As I predicted yesterday, upon being informed that the plaintiff’s motion to reconsider the rejection of his appeal of the trail court’s rejection of his defamation suit had also been rejected, the now-banned Ethics Alarms commenter filed a petition for “futhur Appellate review” with the Massachusetts Supreme Judicial Court.
The argument presented is an extension of his appellate brief, which erroneously relied on Milkovich v. Lorain Journal Co., 497 U.S. 1 (1990), a Supreme Court case that is not germane to this one. The plaintiff isn’t a lawyer, though he is inexplicably confident of his legal analysis skills, which is unfortunate for both of us, as well as the poor judges and clerks in Massachusetts who have to waste their time and the State’s money dealing with these flawed motions and appeals.
The reason there was no defamation and could be no defamation is that my opinions of the plaintiff and his motives, harshly expressed as they may have been, were based entirely on what he had written on the blog and an email to me that I quoted, as well as the plaintiff’s own blog, to which I included a link. The core of defamation, be it libel or slander, is alluding falsely to or asserting some undisclosed event or conduct that a reader or a listener has no way of knowing whether it is in fact true or not. That was indeed the situation in Millkovitch, where a newspaper columnist’s account of a brawl at a high school wrestling match reported that one of the teams’ wrestling coach, Millkovitch, had incited the riot and lied about it.
Well, there was no way readers could check on that version of the facts, and when it was shown that the report was false, that made a columnist’s “opinion” that it was true libel, and defamation. “The connotation that petitioner committed perjury is sufficiently factual to be susceptible of being proved true or false,” the Court concluded.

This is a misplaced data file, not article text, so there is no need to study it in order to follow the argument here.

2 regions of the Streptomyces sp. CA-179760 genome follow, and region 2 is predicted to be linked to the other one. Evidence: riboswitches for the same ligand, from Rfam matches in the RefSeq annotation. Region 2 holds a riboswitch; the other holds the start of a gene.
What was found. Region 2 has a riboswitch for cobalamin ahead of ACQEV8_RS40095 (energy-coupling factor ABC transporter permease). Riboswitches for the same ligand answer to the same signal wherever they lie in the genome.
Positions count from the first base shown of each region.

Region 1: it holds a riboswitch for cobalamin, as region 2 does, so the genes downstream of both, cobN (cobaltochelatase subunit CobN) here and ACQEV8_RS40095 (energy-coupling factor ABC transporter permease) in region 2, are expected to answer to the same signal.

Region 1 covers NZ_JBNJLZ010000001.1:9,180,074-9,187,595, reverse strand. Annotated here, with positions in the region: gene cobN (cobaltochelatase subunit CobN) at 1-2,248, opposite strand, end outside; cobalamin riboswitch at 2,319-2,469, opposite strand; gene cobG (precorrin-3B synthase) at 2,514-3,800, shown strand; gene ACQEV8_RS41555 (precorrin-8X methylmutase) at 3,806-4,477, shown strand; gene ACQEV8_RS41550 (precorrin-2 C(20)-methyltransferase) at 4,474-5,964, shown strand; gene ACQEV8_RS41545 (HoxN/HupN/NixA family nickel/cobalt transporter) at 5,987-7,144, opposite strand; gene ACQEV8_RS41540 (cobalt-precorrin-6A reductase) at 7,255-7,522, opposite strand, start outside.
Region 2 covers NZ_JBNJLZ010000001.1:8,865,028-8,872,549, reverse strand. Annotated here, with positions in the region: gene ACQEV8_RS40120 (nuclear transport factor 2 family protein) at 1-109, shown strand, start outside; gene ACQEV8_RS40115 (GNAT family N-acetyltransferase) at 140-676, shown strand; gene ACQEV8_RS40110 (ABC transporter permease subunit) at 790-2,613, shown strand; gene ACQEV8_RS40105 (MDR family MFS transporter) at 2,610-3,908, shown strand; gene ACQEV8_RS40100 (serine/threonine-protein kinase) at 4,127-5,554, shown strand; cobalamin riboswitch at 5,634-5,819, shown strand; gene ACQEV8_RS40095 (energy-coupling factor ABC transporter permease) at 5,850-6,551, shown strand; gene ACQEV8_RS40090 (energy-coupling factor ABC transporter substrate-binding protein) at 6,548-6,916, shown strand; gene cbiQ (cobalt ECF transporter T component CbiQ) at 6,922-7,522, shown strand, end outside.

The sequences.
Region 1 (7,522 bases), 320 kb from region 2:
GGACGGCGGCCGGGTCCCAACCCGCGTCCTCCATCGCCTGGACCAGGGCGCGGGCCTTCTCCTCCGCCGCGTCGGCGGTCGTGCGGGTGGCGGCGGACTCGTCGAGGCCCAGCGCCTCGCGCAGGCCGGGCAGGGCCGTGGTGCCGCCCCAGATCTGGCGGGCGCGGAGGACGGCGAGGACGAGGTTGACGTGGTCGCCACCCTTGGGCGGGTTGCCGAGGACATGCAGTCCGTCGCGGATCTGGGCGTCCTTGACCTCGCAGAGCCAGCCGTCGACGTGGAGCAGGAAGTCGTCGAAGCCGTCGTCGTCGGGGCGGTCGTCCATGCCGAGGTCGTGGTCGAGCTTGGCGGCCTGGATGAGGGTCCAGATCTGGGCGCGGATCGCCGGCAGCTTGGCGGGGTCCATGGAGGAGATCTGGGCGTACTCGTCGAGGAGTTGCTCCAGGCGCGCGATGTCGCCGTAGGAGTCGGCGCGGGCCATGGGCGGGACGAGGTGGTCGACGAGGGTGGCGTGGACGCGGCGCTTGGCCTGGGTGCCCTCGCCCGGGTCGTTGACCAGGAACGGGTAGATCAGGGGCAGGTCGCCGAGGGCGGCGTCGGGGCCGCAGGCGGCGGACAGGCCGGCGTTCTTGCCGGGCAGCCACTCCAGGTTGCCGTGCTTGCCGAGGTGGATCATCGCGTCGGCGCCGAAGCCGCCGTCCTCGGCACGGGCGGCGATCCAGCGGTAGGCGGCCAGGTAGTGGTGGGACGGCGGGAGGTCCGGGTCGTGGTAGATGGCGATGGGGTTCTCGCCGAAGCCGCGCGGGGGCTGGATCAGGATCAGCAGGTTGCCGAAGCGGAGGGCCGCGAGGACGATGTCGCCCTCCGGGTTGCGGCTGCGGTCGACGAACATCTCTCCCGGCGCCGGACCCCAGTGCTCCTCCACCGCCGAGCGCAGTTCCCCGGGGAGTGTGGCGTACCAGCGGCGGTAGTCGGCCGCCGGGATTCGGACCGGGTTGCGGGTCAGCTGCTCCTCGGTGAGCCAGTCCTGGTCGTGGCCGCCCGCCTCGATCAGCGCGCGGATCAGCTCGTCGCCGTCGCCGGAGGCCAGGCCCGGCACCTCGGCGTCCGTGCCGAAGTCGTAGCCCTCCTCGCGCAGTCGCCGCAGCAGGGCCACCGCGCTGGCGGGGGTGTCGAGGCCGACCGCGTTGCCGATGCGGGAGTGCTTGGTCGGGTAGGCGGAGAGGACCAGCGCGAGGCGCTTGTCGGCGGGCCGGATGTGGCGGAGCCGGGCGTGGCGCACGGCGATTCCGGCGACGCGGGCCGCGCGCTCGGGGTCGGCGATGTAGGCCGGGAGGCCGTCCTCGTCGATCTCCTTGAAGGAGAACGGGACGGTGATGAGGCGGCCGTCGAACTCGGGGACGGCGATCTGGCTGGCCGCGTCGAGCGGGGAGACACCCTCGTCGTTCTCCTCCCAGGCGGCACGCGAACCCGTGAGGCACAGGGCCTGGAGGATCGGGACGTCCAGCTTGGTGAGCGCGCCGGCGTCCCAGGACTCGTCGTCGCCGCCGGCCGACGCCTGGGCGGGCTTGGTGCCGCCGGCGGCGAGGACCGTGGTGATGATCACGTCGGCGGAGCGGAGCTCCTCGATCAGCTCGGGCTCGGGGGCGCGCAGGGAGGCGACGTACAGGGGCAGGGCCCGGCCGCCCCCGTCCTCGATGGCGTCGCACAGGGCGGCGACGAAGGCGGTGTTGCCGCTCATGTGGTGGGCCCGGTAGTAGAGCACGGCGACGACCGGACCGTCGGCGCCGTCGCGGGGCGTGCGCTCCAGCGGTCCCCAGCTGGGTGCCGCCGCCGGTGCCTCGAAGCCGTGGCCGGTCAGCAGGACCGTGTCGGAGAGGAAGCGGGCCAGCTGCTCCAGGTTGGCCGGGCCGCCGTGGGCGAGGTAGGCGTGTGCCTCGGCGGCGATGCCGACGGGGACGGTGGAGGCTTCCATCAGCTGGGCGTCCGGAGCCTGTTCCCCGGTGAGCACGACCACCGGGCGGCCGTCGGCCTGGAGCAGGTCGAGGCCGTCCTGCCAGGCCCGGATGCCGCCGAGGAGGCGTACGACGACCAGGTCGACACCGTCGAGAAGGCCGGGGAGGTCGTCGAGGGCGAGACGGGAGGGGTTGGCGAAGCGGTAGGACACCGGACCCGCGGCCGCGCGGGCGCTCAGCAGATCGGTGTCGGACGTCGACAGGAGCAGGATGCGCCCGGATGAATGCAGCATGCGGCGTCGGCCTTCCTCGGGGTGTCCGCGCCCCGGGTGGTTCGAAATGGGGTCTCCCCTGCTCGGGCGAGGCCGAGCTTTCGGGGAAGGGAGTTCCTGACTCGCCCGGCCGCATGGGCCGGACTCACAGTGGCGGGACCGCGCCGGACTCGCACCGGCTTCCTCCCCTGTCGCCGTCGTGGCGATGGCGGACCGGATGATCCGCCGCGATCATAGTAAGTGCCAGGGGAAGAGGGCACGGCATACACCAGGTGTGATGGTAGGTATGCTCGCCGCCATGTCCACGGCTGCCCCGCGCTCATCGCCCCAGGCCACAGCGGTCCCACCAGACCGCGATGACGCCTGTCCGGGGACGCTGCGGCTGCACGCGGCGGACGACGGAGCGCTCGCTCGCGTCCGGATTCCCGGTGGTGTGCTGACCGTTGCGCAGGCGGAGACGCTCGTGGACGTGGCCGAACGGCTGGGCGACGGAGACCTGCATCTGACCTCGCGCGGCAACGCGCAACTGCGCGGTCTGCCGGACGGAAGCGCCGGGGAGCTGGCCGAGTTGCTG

A first year, first semester law student of reasonable attentiveness would know enough not to rely on a case that was so easily distinguished from a defamation claim based on a characterization of comments that could easily be read and assessed independently. This encapsulates the problem inherent with pro se litigants. They cannot be punished for abuse of the justice system or the courts, and fairness requires that their inability or unwillingness to pay for a competent lawyer not interfere with their access to the system. Nor are they held to the ethics standards lawyers are. A lawyer repeatedly demanding review of the decision in a lawsuit that was specious to begin with would eventually run afoul of Rule 3.1, prohibiting frivolous actions. A lawyer relentless pursuing a futile case because he is angry and wants to inconvenience his perceived foe as much as possible would be subject to discipline for abuse of process and misrepresentation.
In the current case, I am fortunately out of the crossfire. I asked the clerk of the court whether I needed to submit any formal opposition to the latest misguided motion, and he said, curtly, “No.”